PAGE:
WB: In the neighborhood that I live in now, right across the street from my studio, there is this wonderful wrought iron gate that has covered this entire door and the two windows next to it. I’m saying “are you safer now or are you safer later?” Here we are at this point in history, covering up to hopefully make us safer, but does that really make us safer? So that’s one of the issues that I am trying to express, just because you put this thing up, is it going to isolate you from the rest of your community? Is that what you want? I’m dealing with the psychology of what is that about. In my city this has become an issue, do we become more isolated from each other or do we still find ways to sit on our porches and stoops and talk to our neighbors and say yes ma’am and no ma’am and how are you doing? This is important in terms of how African people have responded to each other historically. This is also one of the big things that Black people brought to New Orleans but not just New Orleans, really any place that they have been, is this ability to say good morning, good evening. And it’s not saying it for the simple reason that you like the person, what we have found is that if I speak to you and you look me in the eyes that humanizes you and it humanizes me. It is very difficult for someone to do you harm once you have made that eyeball-to-eyeball contact. So Safe(gate) is addressing that issue. This brother, who seems like he doesn’t want to deal with me. That’s okay - but the point is, that as an artist, I am going to make imagery that hopefully addresses these issues. New Orleans is an accepting community, so this piece is well within the social fabric of what we have created out of the idea of African culture through a duality of something that is personal to you and your culture - and that’s how I see culture created. New Orleans doesn’t look like any other city in this nation. It's one of the oldest cities in America. Yet, one of the poorest cities. In my head, I'm dealing with all of those different things and at this point in my life I can use these issues to say what I need, as an artist, at a particular moment in time.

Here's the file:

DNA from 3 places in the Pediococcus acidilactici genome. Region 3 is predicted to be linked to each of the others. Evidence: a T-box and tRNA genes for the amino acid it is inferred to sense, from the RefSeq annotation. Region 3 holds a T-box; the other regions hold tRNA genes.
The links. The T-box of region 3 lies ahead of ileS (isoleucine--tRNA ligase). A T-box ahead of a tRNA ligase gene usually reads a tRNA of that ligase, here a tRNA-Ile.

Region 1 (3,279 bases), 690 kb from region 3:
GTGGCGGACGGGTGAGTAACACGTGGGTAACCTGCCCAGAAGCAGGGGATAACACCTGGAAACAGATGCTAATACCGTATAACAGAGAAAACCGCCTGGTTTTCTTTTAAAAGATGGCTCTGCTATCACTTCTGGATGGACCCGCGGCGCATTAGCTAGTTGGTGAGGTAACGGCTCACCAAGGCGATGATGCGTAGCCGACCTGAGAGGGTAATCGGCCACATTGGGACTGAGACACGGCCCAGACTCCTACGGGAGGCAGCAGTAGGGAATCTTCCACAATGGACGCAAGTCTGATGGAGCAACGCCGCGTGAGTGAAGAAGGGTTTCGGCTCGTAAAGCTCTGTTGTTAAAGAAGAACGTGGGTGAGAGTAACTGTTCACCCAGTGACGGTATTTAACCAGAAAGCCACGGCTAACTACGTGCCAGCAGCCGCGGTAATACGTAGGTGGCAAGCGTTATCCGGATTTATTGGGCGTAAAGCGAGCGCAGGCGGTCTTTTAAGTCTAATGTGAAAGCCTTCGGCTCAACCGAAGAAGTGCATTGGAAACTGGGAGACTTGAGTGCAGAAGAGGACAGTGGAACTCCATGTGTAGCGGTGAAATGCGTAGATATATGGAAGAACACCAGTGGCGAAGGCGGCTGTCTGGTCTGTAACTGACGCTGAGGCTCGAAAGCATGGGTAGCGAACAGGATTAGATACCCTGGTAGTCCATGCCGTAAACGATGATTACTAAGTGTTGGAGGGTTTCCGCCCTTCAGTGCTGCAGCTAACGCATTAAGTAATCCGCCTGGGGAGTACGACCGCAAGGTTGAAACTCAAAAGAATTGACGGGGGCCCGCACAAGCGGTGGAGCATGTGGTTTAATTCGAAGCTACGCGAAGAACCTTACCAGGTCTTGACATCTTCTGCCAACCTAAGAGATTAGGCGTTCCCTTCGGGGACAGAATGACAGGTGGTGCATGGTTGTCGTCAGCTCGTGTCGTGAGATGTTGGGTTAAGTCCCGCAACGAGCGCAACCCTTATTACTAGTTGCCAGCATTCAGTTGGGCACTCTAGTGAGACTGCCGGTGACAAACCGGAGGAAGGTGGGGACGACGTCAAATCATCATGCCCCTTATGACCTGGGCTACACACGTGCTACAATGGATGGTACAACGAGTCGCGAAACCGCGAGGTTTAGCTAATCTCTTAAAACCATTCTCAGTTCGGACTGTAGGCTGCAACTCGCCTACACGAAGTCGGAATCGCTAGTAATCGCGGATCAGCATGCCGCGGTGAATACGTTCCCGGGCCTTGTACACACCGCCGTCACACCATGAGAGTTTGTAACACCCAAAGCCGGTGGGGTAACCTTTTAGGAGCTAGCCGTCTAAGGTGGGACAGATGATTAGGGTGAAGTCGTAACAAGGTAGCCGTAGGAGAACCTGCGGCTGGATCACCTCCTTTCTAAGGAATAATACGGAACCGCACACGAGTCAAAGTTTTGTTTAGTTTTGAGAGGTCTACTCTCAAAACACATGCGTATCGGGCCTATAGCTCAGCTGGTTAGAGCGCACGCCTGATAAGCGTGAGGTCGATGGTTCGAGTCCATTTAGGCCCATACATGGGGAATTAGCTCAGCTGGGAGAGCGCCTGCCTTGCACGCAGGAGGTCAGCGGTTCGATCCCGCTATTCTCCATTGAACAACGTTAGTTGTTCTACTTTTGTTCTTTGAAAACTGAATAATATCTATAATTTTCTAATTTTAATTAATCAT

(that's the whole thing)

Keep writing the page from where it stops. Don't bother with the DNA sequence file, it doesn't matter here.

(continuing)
LKH: Your journey in this conversation is like a time travel through the art history of artists who walked this path before you. The Builders (for Jacob Lawrence) a masterful homage to one of the greatest documentary artists who created brilliant works about the African American experience from multiple perspectives. How has Lawrence’s legacy, and that of so many other Black artists before you, inspired and informed your own aesthetic?